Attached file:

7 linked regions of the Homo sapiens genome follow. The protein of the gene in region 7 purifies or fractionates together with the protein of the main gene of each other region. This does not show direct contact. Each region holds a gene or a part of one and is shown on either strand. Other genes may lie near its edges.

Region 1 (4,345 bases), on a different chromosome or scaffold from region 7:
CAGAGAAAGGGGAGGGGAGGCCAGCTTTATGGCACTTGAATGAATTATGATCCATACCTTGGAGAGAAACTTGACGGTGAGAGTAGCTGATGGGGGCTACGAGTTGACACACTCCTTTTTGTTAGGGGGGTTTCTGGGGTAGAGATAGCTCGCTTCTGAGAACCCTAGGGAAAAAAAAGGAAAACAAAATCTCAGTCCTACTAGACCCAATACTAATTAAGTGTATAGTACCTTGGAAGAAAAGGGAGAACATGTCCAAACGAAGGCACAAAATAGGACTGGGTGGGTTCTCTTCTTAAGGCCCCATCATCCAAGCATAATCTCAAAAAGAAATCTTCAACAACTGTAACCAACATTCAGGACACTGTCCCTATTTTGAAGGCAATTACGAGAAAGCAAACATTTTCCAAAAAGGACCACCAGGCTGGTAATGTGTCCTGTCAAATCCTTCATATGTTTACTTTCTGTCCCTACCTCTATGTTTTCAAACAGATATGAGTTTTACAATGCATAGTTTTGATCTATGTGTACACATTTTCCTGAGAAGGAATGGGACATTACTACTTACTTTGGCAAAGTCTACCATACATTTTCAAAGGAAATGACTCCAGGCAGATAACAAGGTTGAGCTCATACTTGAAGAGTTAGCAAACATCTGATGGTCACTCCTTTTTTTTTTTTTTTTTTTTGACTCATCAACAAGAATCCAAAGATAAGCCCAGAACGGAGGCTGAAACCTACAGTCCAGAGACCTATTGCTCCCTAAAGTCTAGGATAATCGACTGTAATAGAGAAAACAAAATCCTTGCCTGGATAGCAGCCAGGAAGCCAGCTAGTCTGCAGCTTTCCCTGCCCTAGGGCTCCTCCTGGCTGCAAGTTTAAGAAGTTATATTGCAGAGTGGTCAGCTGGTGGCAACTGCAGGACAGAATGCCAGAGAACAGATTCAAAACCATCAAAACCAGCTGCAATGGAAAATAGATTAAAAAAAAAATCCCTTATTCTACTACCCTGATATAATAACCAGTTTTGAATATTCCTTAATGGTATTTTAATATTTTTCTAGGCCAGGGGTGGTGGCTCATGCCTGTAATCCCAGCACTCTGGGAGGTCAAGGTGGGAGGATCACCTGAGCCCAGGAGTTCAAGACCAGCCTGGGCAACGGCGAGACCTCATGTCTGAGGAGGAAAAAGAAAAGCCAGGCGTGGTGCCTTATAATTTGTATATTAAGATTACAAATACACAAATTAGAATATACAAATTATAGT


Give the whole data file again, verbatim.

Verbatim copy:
7 linked regions of the Homo sapiens genome follow. The protein of the gene in region 7 purifies or fractionates together with the protein of the main gene of each other region. This does not show direct contact. Each region holds a gene or a part of one and is shown on either strand. Other genes may lie near its edges.

Region 1 (4,345 bases), on a different chromosome or scaffold from region 7:
CAGAGAAAGGGGAGGGGAGGCCAGCTTTATGGCACTTGAATGAATTATGATCCATACCTTGGAGAGAAACTTGACGGTGAGAGTAGCTGATGGGGGCTACGAGTTGACACACTCCTTTTTGTTAGGGGGGTTTCTGGGGTAGAGATAGCTCGCTTCTGAGAACCCTAGGGAAAAAAAAGGAAAACAAAATCTCAGTCCTACTAGACCCAATACTAATTAAGTGTATAGTACCTTGGAAGAAAAGGGAGAACATGTCCAAACGAAGGCACAAAATAGGACTGGGTGGGTTCTCTTCTTAAGGCCCCATCATCCAAGCATAATCTCAAAAAGAAATCTTCAACAACTGTAACCAACATTCAGGACACTGTCCCTATTTTGAAGGCAATTACGAGAAAGCAAACATTTTCCAAAAAGGACCACCAGGCTGGTAATGTGTCCTGTCAAATCCTTCATATGTTTACTTTCTGTCCCTACCTCTATGTTTTCAAACAGATATGAGTTTTACAATGCATAGTTTTGATCTATGTGTACACATTTTCCTGAGAAGGAATGGGACATTACTACTTACTTTGGCAAAGTCTACCATACATTTTCAAAGGAAATGACTCCAGGCAGATAACAAGGTTGAGCTCATACTTGAAGAGTTAGCAAACATCTGATGGTCACTCCTTTTTTTTTTTTTTTTTTTTGACTCATCAACAAGAATCCAAAGATAAGCCCAGAACGGAGGCTGAAACCTACAGTCCAGAGACCTATTGCTCCCTAAAGTCTAGGATAATCGACTGTAATAGAGAAAACAAAATCCTTGCCTGGATAGCAGCCAGGAAGCCAGCTAGTCTGCAGCTTTCCCTGCCCTAGGGCTCCTCCTGGCTGCAAGTTTAAGAAGTTATATTGCAGAGTGGTCAGCTGGTGGCAACTGCAGGACAGAATGCCAGAGAACAGATTCAAAACCATCAAAACCAGCTGCAATGGAAAATAGATTAAAAAAAAAATCCCTTATTCTACTACCCTGATATAATAACCAGTTTTGAATATTCCTTAATGGTATTTTAATATTTTTCTAGGCCAGGGGTGGTGGCTCATGCCTGTAATCCCAGCACTCTGGGAGGTCAAGGTGGGAGGATCACCTGAGCCCAGGAGTTCAAGACCAGCCTGGGCAACGGCGAGACCTCATGTCTGAGGAGGAAAAAGAAAAGCCAGGCGTGGTGCCTTATAATTTGTATATTAAGATTACAAATACACAAATTAGAATATACAAATTATAGT